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Print version ISSN 0123-9392

Infect. vol.25 no.3 Bogotá July/Sept. 2021  Epub May 15, 2021 


Mycetoma caused by Phellinus species: a rare case from Brazil

Micetoma causado por especies de phellinus: un caso raro de Brasil

Luís Arthur Brasil Gadelha-Farias12* 

Lucas Mustafa-Aguiar3  4 

Gabriela Studart-Galdino3  5 

Silviane Praciano-Bandeira1  6 

Giovany Gomes-Capistrano3  7 

Paulo Roberto Arruda-Tavares3  8 

Glaucia Morgana de Melo Guedes3  9 

Jaime David Acosta-España10 

1 Faculty of medicine, Universidade Federal do Ceará (UFC), Fortaleza, Ceará, Brazil.


3 Internal medicine department, Hospital Universitário Walter Cantídeo (HUWC), Fortaleza, Ceará, Brazil.







10 Hospital Gíneco Obstétrico Nueva Aurora, Quito, Ecuador. Universidad de las Américas, Quito-Ecuador.


Mycetoma is a chronic and slow-developing granulomatous disease characterized by the triad of large painless tumour-like subcutaneous swellings, the formation of sinuses, and discharge that usually contains grains. Phellinus spp. are saprophytic wood-decaying filamentous basidiomycetes. They are an under-recognised cause of invasive fungal infections and are rarely reported worldwide. We report a 59-year-old male patient with mycetoma caused by Phellinus spp. The diagnosis was confirmed with clinical examination, magnetic resonance imaging (MRI) study, soft tissue and bone biopsy culture, and polymerase chain reaction. To the best of our knowledge, this is the first reported case of mycetoma due to Phellinus spp. without chronic granulomatous disease (CGD).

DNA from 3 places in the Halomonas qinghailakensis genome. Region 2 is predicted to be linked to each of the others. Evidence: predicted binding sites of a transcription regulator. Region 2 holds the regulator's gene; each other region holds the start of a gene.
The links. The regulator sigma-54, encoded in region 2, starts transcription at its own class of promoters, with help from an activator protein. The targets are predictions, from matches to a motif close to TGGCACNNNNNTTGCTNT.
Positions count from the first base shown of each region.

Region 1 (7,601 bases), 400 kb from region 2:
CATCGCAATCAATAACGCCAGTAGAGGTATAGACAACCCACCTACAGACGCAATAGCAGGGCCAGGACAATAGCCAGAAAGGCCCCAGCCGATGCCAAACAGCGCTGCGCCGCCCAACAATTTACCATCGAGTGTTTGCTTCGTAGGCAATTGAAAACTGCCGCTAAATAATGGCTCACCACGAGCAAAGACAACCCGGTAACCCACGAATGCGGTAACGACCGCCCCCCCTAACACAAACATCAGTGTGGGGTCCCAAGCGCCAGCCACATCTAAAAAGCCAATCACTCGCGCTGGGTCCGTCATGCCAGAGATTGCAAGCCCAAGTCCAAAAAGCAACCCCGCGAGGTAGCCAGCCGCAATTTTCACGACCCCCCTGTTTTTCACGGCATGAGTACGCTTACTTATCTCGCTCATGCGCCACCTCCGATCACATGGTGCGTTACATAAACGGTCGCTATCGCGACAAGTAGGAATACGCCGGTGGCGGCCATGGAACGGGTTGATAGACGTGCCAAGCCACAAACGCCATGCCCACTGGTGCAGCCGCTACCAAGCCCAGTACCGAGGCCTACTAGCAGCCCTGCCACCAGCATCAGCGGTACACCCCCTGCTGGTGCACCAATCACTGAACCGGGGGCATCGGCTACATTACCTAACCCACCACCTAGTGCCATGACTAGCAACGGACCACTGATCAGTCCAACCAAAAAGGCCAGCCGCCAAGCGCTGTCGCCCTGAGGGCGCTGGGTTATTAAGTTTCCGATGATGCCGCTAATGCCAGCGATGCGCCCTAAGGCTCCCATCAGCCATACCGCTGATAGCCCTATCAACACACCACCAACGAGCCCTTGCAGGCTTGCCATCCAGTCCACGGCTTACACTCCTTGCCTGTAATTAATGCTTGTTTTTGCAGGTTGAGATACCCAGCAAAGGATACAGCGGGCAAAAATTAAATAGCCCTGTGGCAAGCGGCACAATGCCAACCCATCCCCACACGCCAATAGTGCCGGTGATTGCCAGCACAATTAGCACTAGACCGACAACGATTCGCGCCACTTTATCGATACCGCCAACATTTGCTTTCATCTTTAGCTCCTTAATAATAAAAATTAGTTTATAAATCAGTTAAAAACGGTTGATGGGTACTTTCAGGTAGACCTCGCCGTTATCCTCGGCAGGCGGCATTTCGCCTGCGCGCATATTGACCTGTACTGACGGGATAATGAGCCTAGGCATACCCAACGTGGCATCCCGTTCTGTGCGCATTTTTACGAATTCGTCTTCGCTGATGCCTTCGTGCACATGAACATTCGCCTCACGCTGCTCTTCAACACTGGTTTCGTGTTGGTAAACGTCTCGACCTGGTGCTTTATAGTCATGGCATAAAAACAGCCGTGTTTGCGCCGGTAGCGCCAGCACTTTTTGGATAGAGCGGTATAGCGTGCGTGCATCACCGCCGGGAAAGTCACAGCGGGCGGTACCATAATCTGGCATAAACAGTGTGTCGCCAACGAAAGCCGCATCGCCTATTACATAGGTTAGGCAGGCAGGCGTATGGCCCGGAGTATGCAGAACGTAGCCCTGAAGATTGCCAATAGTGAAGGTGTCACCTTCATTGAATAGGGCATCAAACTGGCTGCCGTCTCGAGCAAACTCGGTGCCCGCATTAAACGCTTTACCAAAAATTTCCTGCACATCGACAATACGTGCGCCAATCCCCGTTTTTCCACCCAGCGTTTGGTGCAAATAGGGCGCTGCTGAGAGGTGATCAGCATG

Keywords: Fungal infections; Basidiomycota; Phellinus; Mycetoma


El micetoma es una enfermedad granulomatosa crónica y de lento desarrollo caracterizada por la tríada de grandes inflamaciones subcutáneas similares a tumores indoloras, la formación de los senos nasales y secreción que generalmente contiene granos. Phellinus spp. son basidiomicetos filamentosos saprofitos que descomponen la madera. Son un poco reconocido causa de infecciones fúngicas invasivas y rara vez se informan en todo el mundo. Presentamos un paciente masculino de 59 años con micetoma causado por Phellinus spp. El diagnostico se confirmó con examen clínico, estudio de resonancia magnética (RM), cultivo de biopsia de tejido blando y óseo y reacción en cadena de la polimerasa. A lo mejor que sepamos, este es el primer caso reportado de micetoma debido a Phellinus spp. sin enfermedad granulomatosa crónica (EGC).

Palabras clave: Infecciones por hongos; Basidiomycota; Phellinus; Micetoma